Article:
The Fir State Golf Club is founded in Seattle in 1947.

  • By Elise Fogel
  • Posted 9/03/2010
  • Essay 9531
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In 1947, the Fir State Golf Club is founded by a racially diverse group of 15 men and women who, because of their race, are not welcome in the existing golf clubs in Seattle at the time. As the first African American golf club in the city, they help pave the way for more minority acceptance on golf courses of the region. The club later creates the  Fir State Golf Foundation to promote youth participation in golf and in the community.

Born of Bigotry

By 1947, African Americans around the country were becoming more active on the golf course, but they were still not welcomed in traditional clubs. Although black golfers were allowed to play individually at public courses in the Seattle area, tournament play required membership in a recognized club, and blacks were denied membership to city clubs of the period. A group of 15 men and women joined together and founded the Fir Sate Golf Club in 1947 in an effort to give African Americans access to local tournaments.

Founding member Henderson Quinn puts this event in historical perspective:

“The Fir State Golf Club was born out of ignorance, bigotry and racism.  In 1947, World War II had only recently ended, and the official classification for Black Americans was still Negro or Colored. Rosa Parks had not yet been arrested for refusing to give up her seat on a public bus to a white man [the action which started the civil rights movement in the United States]. This wouldn’t occur for another eight years, in 1955.  The 14th amendment to the U.S. constitution [the Civil Rights Act] was seventeen years away. So, having colored people interested in and playing golf was just not heard of, or considered practical.  Negroes were not allowed to join the established city golf clubs. Fir State Golf Club was born in order for Blacks to play on the public golf courses” (Club History).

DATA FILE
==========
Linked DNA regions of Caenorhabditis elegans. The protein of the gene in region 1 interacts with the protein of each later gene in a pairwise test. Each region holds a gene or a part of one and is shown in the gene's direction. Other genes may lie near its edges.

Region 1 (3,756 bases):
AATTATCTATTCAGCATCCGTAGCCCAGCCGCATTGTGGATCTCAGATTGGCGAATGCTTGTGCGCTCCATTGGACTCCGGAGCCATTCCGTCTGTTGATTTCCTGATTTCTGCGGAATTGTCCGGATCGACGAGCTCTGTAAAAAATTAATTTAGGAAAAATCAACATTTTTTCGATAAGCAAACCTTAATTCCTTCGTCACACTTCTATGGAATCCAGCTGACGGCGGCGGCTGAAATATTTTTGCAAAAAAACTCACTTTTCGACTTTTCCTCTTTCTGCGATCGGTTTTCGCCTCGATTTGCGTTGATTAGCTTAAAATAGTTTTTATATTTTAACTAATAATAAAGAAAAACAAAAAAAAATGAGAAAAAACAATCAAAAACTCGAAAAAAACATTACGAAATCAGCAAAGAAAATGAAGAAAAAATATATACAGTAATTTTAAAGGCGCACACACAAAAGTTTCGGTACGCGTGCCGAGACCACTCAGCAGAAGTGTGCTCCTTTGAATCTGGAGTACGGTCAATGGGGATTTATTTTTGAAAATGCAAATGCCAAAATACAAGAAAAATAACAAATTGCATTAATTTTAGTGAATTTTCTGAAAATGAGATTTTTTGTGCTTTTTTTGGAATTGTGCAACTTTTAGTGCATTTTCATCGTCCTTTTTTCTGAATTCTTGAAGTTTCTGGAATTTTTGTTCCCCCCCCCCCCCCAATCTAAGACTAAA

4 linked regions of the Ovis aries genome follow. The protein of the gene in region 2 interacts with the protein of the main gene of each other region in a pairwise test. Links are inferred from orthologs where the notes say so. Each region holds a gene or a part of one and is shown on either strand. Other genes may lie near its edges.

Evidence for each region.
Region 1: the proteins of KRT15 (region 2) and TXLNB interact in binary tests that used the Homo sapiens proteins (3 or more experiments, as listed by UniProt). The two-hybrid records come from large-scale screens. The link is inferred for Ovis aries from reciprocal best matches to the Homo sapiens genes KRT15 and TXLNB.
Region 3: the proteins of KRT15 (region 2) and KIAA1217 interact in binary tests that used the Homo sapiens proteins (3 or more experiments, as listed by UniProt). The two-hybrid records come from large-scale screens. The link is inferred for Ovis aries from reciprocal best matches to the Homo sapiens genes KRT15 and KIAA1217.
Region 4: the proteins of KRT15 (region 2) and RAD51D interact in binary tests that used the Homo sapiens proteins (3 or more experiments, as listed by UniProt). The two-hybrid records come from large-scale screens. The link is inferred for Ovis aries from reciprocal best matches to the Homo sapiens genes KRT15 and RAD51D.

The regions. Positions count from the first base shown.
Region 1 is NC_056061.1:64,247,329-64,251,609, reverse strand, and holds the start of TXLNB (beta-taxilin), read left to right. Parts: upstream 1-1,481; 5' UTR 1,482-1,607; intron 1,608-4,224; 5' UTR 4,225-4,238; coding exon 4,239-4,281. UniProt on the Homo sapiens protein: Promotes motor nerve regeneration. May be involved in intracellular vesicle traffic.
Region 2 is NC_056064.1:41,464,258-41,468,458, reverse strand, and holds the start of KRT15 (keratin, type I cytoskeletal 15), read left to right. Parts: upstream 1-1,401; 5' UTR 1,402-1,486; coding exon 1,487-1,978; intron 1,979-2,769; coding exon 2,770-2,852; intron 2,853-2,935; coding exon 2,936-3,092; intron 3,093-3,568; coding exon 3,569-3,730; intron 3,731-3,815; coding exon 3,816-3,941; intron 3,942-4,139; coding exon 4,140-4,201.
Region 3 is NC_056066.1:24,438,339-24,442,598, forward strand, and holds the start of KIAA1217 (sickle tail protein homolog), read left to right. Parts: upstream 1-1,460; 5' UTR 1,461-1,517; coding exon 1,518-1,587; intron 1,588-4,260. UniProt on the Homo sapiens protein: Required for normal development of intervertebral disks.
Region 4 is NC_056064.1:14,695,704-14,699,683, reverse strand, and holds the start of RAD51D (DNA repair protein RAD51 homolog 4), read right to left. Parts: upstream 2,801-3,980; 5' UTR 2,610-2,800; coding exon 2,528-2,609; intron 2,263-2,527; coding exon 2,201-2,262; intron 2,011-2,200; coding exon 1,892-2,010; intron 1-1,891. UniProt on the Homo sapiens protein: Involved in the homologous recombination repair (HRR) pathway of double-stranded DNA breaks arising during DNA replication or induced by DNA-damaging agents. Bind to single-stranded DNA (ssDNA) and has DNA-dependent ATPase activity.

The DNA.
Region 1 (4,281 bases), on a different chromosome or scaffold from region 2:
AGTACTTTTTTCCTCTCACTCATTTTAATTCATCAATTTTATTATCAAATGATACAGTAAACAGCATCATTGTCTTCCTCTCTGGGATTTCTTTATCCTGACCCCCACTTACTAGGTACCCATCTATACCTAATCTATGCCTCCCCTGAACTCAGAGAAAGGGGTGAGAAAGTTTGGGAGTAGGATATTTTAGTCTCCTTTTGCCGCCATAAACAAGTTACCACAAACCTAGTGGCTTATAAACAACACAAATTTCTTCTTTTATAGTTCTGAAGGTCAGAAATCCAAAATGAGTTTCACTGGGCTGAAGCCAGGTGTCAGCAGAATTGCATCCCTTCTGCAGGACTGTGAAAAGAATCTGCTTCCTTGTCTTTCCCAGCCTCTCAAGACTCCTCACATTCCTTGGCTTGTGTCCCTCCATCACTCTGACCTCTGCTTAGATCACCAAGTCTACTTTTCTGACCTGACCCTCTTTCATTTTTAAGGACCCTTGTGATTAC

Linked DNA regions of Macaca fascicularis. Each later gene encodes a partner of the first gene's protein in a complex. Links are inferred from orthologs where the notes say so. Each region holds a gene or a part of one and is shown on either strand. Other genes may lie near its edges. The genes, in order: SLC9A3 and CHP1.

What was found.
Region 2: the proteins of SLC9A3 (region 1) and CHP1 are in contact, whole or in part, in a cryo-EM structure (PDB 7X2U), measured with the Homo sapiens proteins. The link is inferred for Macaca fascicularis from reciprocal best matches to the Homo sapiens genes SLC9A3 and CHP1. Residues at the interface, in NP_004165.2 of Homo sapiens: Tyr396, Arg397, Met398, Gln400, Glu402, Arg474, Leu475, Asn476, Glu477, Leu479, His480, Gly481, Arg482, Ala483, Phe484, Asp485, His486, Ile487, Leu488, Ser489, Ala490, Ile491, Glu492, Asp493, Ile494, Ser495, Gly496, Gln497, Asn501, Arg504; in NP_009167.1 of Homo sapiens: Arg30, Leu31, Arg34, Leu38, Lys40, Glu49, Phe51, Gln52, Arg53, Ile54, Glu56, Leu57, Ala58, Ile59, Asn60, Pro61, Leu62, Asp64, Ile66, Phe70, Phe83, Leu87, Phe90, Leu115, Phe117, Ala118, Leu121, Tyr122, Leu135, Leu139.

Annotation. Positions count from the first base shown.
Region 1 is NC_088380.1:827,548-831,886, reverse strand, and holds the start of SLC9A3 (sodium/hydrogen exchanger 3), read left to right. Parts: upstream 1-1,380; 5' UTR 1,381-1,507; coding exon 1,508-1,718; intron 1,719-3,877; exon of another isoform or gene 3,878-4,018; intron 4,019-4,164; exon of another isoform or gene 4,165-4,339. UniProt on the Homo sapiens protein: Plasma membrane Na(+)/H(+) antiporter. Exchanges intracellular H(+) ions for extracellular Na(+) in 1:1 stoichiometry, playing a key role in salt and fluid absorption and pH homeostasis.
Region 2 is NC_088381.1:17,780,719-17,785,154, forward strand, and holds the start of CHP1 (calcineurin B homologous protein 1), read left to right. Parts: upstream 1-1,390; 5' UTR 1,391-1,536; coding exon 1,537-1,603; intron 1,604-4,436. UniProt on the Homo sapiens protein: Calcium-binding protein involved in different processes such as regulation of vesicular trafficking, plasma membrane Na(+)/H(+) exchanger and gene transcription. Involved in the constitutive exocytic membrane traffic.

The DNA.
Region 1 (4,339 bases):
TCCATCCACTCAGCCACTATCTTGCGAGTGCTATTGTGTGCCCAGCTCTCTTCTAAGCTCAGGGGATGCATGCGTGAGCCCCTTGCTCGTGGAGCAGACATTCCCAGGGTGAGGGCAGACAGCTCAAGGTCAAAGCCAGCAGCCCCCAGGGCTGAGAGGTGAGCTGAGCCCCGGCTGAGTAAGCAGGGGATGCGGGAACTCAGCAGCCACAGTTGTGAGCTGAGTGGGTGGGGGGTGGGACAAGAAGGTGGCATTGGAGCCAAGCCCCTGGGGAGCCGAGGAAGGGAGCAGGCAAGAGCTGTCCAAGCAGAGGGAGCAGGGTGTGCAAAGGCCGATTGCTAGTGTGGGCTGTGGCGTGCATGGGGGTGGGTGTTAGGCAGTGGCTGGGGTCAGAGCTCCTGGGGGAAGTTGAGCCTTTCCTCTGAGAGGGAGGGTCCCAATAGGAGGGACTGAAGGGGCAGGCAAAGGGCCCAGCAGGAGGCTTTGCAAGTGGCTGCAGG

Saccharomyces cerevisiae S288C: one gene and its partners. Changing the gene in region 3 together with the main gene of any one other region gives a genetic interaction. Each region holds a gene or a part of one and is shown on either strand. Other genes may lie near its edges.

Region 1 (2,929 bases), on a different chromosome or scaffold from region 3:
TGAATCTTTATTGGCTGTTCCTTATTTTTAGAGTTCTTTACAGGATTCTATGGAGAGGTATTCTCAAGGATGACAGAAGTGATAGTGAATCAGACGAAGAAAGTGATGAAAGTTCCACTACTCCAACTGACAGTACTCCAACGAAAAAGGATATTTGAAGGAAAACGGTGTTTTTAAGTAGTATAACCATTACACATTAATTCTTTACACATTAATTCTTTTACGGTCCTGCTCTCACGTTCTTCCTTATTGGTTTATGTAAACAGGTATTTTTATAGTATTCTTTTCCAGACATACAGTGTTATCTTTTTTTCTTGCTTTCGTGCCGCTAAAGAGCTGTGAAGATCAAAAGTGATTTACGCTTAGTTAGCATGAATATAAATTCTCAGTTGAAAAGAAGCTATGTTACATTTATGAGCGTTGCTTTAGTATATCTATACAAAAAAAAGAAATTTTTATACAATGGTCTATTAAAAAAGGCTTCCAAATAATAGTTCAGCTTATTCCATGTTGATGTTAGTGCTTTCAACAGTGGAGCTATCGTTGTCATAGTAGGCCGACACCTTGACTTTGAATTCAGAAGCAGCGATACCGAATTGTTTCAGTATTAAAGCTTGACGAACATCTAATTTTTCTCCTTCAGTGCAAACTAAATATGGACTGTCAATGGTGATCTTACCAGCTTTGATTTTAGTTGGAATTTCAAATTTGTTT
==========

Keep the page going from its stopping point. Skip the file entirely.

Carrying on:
Strength and Determination

Pat Francis, another founding member, suggested naming the club after a fir tree, as a symbol of “strength and determination” that is native to Washington state. In the beginning, the club held monthly meetings at Shannon’s Barbershop or the Cleaning Shop on 12th Avenue and Jackson Street, but eventually the meetings grew so large that a larger space was needed. The club began renting a room at The Royal Esquire Club, a private club for African American men.

Although the main purpose of the club was to give minorities a means to participate in local tournaments, the Fir State golf club was banned from public King County golf tournaments until 1952. Until then, the club traveled to Wenatchee or Portland for tournaments. Fir State Golf hosted its first club tournament at Inglewood Golf and Country club, a privately owned club, in 1950.

In 1952, Fir State Golf Club joined the U.S. Golfing Association and King County opened its courses to minority groups, but African Americans were still barred entry to City of Seattle courses. The club appealed to the Seattle City Council, stating that several members had been rejected from public courses for being “Negroes.” In response, parks superintendent Paul V. Brown responded that, although the Parks Department had no official connection with any golf clubs, he could recommend that when any club reserved a public course they must welcome all citizens, regardless of color, at their tournaments.

In the following years, Fir State Golf Club members became regulars at Jefferson Park Golf Course, among others. In 1977, the Fir State Golf Club purchased a clubhouse on Martin Luther King Jr. Way S. Funds were obtained from $100 donations from each of the clubs 51 members (Club history).

The Fir State Junior Golf Foundation was established to encourage young people to get involved in golfing, as well as to promote community leadership and education. This nonprofit organizes classes, tournaments, and free instruction for African American youth. In 1992, a young Tiger Woods hosted the annual fundraising tournaments. The foundation also provides golf scholarships to college students.

In 1997, the club celebrated its 50th anniversary with free community workshops taught by long-time members. Today (2010), Fir State Golf Club members are fixtures at Jefferson Park Golf Course, a multicultural course that welcomes all people.


“Fir State Golf Club History,” Fir State Junior Golf Foundation website accessed August 15, 2010 (; “Negro Golfers Ask Right to Join Public Clubs,” The Seattle Daily Times, Tuesday, July 22, 1952, p. 8; “Public Golf Meets Should Be Open To All,” Ibid, July 23, 1952, p. 25; William F. Steedman, “Tee Talk: City Association Faces Race-Discrimination Issue,” Ibid, February 28, 1954, p. 36; “Fir State Celebrates 50 Years,” The Seattle Times, August 15, 1997 (; “Spotlight -- Luscious Dean -- Fir State Golf club Member,” Ibid, May 26, 1999 (

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